A while ago, I decided to quit buying bread at the grocery store. I used to pay $4 a loaf for sliced bread that was only good for one purpose at a time and despite being full of preservatives and chemicals, would go bad quickly after purchase. I found a recipe I absolutely love, a healthy, cheap bread that is super easy to make and much, much cheaper.
Though I found this recipe on Jezebel, and love the author for providing it, I’ve made a few modifications to make this bread healthier and easier. Because I make this bread so frequently, I decided I could use $5 of the $$$ I’d saved and purchase a specific bread “bowl,” which is just a big plastic pop top container, the pop top allows for air flow to aid the fermentation process. Because I use it ONLY for bread, I drew a line at the 6 cups of flour mark with a sharpie so I don’t have to bother with measuring each time.
Here’s what’s required: One large container with pop top, all purpose flour, whole wheat flour, active dry yeast, salt and water.
1.5 tablespoons of active dry yeast
3 cups of HOT water
add 1.5 tablespoons of table salt and let ferment 5 minutes.
During this time, fill the container with about 2 cups of whole wheat flour and 4 cups of all purpose flour. Toss those around until they are well blended.
SLOWLY add the the water, bit-by-bit to the flour mixture, gently swishing the water (to capture the all the yeast) and turning or rolling the flour mixture as the water is being added.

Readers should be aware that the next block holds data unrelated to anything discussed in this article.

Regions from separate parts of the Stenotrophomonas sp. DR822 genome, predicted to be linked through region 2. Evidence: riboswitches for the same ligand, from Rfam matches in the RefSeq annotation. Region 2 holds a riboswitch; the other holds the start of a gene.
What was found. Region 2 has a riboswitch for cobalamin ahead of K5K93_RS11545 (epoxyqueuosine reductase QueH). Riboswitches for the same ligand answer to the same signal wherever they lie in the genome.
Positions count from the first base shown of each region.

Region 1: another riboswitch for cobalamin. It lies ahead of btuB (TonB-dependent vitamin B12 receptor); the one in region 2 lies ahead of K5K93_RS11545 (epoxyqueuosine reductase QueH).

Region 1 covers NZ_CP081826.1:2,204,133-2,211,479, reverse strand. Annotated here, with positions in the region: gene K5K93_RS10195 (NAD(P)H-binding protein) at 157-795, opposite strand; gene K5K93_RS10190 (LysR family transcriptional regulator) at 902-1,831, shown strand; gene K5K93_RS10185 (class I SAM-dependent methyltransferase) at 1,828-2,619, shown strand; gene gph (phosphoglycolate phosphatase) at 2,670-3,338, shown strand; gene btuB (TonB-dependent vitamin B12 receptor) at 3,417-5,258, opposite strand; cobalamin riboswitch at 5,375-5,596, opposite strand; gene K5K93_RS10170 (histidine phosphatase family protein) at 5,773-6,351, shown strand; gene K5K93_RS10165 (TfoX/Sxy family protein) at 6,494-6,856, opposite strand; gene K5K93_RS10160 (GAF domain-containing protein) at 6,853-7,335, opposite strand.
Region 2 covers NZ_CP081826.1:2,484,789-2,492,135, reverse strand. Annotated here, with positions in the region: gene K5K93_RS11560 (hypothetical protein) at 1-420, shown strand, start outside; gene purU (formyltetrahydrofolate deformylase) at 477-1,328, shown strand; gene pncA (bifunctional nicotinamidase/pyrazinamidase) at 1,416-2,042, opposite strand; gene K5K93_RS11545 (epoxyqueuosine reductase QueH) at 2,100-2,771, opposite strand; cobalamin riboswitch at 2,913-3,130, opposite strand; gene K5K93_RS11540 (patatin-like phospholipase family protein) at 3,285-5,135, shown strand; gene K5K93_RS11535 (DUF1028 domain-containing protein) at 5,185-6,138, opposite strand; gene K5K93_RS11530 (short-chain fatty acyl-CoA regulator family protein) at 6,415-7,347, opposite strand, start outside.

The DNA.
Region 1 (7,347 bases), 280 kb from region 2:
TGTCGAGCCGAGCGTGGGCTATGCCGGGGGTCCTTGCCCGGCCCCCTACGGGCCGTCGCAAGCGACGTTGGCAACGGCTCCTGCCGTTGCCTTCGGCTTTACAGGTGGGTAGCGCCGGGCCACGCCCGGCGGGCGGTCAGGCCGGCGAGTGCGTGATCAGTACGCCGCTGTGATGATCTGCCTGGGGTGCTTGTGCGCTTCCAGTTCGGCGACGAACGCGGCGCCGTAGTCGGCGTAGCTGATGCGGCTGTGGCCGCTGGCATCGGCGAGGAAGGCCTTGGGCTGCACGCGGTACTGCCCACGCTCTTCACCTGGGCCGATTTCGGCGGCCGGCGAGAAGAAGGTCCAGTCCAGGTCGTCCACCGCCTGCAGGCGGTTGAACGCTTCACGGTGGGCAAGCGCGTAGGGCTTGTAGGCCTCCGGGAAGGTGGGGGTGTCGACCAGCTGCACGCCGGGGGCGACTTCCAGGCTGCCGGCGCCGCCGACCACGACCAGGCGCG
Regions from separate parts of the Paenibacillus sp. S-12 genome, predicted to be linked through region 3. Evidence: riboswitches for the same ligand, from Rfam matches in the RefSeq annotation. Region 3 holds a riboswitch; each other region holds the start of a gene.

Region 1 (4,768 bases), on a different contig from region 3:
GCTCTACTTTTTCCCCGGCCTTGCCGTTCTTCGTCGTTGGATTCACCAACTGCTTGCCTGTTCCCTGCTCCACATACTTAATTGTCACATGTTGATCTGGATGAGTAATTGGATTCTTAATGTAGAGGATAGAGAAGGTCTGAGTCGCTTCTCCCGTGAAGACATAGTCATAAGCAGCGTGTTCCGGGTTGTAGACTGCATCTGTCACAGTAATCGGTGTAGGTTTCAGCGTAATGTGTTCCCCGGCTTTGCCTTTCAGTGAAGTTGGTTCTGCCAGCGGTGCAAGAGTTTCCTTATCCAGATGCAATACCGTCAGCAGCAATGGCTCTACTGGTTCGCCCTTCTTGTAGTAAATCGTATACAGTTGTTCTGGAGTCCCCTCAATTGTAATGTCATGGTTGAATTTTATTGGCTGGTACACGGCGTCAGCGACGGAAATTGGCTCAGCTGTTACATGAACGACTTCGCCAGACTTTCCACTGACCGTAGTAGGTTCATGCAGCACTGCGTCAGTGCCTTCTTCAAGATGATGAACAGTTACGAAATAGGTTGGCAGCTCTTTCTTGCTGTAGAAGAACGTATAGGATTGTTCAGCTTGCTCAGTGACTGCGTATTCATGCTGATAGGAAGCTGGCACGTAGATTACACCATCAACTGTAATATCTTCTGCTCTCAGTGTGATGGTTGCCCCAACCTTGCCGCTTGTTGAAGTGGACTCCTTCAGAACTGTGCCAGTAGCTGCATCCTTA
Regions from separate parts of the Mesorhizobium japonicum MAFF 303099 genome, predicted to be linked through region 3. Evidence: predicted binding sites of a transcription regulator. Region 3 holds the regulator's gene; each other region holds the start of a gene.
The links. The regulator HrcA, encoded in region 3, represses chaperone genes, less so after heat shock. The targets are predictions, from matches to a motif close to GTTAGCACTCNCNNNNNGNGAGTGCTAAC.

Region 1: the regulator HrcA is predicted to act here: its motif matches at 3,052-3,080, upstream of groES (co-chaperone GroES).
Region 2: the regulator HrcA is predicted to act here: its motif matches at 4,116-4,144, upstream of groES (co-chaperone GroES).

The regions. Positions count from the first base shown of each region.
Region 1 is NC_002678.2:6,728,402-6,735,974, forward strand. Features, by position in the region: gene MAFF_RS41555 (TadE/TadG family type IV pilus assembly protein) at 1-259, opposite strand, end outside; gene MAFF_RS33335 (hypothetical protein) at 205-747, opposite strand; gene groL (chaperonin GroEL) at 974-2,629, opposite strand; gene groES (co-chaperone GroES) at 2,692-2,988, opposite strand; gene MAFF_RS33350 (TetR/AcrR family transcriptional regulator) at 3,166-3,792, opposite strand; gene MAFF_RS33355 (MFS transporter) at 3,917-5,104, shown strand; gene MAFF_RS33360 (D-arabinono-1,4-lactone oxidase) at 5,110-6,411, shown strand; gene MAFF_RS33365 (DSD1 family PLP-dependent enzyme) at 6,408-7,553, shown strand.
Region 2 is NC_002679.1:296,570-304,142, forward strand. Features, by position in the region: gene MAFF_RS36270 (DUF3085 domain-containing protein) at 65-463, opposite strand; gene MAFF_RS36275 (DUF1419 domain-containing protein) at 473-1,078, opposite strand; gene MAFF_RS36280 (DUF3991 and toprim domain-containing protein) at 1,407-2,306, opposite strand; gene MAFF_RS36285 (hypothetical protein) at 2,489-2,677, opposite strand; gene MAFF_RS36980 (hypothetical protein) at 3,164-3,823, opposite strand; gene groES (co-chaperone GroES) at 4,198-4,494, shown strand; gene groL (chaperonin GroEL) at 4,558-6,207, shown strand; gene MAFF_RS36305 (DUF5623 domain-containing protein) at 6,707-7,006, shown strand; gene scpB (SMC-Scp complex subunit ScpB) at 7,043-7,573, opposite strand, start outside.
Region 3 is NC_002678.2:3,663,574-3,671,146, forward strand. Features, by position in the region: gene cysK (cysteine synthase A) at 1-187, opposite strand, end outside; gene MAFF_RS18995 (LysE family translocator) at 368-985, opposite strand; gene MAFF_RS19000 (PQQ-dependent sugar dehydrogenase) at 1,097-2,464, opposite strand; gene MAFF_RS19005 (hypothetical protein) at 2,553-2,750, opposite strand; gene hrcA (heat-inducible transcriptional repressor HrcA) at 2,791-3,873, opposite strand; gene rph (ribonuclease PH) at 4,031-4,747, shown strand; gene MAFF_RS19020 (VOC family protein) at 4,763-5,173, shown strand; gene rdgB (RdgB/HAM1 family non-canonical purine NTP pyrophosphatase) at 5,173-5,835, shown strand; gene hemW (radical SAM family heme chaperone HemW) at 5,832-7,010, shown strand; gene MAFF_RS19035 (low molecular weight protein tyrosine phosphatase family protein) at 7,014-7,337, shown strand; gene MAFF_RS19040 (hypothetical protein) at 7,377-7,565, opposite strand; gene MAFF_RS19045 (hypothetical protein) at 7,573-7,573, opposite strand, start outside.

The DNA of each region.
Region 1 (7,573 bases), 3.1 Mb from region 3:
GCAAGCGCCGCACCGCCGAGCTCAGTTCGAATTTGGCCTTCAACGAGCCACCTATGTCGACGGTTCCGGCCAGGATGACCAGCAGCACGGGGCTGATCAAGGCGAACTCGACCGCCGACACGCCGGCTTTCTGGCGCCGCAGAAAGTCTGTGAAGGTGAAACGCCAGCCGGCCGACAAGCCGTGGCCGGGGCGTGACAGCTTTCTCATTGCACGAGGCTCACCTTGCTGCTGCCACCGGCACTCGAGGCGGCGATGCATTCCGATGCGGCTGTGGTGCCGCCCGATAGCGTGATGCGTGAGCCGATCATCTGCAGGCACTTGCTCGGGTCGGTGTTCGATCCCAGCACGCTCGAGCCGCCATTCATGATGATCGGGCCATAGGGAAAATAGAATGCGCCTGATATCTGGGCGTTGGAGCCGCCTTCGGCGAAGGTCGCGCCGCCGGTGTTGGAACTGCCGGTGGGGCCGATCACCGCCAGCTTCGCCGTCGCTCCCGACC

I spend a few minutes rolling the container along the counter which pulls the glutenous lumps off the sides as they build and marry with the flour. Give it a few good shakes and toss it in the fridge ensuring the lid is OPEN. (I often prop it halfway with a small item, as shown)
Give the bread an hour to do its magic and it will be good, but give it a few hours and it will be GREAT. Depending on how patient you want to be, 2 hours in the fridge and 1 in the oven make a lovely loaf.
After being as patient as possible, I pull the bread out of its cocoon- unwilling as it may be- twist it and drop it into a loaf pan, slicing it along the top so it can spread without tearing.
I usually bake it in a 9″x5″ loaf pan, but it usually cooks a little large for that size. I’ve used 8″x8″ and 7″x11″, do what works.
After making this recipe many times, I have found that cooking at 325 degrees is best to keep the crust from hardening too much.
After an hour at 325, I stick a bamboo skewer through the bottom of the loaf and remove it to check for resistance and gumminess. I usually also let it rest inside the oven for an extra 20-30 minutes after its cooked. Let it cool prior to cutting and enjoy. This bread makes great sandwiches, french toast, croutons, you name it.
If you have any left after breaking the bread, store it in a little lunch sack.